In a recent session with a patient of mine she expressed deep regret for her past relationship choices. Her father asked her to clear some old boxes stored in the attic and she bumped into letters of a long lost love. It was more than a decade later. Never mind they had serious sexual incompatibility. Never mind she was now settling with a new partner. Never mind he was now married.
The truth is that our mind has a selective bias, and is able to idealize the past and discard the good things of the present. Whilst intently listening to my patient I was reminded of the classic 1999 study “inattentional blindness”. In this study, participants were asked to count how many times basketball players passed a ball between themselves on a video clip. A full 46% of participants didn’t notice that, part through the video, a person dressed as a gorilla walks on, pounds their chest, then walks off again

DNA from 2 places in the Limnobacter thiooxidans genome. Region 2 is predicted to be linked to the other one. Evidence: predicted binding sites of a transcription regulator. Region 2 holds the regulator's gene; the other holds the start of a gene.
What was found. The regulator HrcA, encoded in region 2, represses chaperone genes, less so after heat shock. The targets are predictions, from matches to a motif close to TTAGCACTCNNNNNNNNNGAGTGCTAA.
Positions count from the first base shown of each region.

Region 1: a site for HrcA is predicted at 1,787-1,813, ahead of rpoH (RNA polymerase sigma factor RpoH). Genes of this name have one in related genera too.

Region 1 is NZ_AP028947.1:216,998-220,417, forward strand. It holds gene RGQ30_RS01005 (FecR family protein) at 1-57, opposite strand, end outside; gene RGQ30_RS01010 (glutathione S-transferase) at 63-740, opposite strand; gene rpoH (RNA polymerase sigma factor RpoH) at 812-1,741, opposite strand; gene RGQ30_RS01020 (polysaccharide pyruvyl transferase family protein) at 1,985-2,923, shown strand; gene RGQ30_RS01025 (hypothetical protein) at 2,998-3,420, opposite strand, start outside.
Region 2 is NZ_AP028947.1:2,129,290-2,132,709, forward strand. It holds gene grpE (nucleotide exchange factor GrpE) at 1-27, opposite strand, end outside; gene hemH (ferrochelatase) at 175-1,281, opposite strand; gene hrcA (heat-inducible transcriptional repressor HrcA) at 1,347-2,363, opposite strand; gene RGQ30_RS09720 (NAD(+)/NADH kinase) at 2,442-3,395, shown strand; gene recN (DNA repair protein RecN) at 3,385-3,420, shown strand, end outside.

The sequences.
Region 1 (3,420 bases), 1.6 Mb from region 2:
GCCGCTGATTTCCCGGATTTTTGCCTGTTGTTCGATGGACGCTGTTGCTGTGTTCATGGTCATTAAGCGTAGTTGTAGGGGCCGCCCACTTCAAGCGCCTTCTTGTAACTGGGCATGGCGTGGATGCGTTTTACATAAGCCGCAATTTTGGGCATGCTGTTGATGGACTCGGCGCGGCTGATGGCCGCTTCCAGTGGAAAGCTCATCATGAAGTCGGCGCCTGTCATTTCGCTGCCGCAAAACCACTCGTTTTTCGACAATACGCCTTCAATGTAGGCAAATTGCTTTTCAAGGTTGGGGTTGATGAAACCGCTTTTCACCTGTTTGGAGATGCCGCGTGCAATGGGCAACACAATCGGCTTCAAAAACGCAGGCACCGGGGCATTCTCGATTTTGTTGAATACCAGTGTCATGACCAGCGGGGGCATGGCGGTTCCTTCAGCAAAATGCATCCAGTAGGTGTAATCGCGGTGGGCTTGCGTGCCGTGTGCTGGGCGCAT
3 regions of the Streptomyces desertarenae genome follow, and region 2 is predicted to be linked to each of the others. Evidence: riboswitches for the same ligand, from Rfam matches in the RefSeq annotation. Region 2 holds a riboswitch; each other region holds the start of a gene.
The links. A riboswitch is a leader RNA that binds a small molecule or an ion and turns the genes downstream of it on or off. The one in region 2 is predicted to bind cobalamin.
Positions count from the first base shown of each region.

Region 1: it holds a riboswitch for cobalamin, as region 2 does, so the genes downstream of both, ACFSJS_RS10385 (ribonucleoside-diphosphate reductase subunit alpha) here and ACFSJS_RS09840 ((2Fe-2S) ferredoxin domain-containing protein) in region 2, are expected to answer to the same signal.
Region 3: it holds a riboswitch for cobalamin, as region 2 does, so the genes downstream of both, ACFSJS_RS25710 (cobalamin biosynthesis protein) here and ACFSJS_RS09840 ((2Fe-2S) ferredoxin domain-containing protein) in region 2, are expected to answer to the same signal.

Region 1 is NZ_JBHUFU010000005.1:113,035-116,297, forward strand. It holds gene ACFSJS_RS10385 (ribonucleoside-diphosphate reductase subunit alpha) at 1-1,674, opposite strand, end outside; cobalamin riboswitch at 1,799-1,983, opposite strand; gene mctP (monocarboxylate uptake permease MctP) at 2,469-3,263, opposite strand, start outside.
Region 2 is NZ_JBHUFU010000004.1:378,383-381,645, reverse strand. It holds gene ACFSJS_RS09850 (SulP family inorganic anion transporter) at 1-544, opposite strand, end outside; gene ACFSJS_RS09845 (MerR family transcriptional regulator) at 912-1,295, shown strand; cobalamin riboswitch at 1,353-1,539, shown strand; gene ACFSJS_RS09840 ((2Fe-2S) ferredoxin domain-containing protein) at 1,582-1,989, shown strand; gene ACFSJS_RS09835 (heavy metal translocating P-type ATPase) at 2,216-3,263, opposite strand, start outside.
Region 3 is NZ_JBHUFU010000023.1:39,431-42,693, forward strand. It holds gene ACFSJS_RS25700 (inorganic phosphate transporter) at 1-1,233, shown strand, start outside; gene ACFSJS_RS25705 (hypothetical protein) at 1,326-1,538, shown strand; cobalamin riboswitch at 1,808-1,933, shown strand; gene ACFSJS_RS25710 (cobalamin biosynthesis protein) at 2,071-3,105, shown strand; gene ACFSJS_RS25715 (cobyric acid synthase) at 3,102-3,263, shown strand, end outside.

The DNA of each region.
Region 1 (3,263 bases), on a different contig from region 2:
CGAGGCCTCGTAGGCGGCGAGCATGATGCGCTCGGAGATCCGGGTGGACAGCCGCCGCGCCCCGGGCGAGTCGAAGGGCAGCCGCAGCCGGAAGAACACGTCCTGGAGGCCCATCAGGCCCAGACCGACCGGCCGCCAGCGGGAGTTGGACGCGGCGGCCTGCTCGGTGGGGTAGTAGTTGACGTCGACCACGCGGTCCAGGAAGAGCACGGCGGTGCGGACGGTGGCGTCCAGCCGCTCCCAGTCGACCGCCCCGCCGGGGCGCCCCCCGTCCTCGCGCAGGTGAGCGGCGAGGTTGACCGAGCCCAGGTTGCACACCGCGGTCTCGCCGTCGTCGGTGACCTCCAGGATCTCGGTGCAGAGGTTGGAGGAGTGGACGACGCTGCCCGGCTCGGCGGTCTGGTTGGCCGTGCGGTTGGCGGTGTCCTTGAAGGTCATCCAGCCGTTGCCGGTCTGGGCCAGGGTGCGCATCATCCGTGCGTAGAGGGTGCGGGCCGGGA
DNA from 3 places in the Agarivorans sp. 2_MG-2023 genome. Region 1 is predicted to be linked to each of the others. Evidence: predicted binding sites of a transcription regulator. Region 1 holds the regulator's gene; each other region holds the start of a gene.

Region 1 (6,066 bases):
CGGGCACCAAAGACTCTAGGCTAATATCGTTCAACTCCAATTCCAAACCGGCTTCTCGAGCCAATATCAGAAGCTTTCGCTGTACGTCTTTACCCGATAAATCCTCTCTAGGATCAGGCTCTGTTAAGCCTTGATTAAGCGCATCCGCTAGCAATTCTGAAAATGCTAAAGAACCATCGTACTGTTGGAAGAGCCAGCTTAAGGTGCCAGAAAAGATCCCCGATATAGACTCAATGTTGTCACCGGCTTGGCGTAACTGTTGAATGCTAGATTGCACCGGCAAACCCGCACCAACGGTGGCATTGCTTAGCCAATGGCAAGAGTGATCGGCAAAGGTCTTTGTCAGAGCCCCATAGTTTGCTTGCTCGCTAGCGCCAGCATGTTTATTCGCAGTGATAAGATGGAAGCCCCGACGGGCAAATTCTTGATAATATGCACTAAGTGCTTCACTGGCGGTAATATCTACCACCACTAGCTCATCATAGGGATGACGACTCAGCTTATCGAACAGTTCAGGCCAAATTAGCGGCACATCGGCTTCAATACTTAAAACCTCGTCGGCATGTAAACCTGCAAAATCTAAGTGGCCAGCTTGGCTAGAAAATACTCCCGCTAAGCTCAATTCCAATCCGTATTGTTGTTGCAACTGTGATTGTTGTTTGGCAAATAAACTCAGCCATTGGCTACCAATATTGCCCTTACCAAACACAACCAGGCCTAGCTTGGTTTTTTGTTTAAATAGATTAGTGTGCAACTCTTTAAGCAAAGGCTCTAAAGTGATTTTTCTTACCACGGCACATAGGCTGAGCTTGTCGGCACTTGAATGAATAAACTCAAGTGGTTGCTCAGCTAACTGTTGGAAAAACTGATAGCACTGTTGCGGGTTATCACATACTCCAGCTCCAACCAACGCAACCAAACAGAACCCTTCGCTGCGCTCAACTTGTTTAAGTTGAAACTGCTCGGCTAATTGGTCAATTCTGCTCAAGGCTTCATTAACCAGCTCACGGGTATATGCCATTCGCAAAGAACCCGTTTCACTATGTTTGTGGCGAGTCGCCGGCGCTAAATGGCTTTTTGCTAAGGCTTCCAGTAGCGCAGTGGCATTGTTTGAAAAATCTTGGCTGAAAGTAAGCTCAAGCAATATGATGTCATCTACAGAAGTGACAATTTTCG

This finding has been confirmed in a recent paper by Sandra Utz. The study asked participants to listen to snippets of music while performing a counting task. Half of these pieces had a brief animal sound inserted into them, usually a gorilla sound. 30% of participants failed to notice the animal sound.
This study shows that when our attentional resources are concentrated on a specific task, we can easily become blind to other, bizarre things going on. In conclusion, when my patient was focusing on counting the chances of past lost happiness, she forgot to notice the ones in front of her.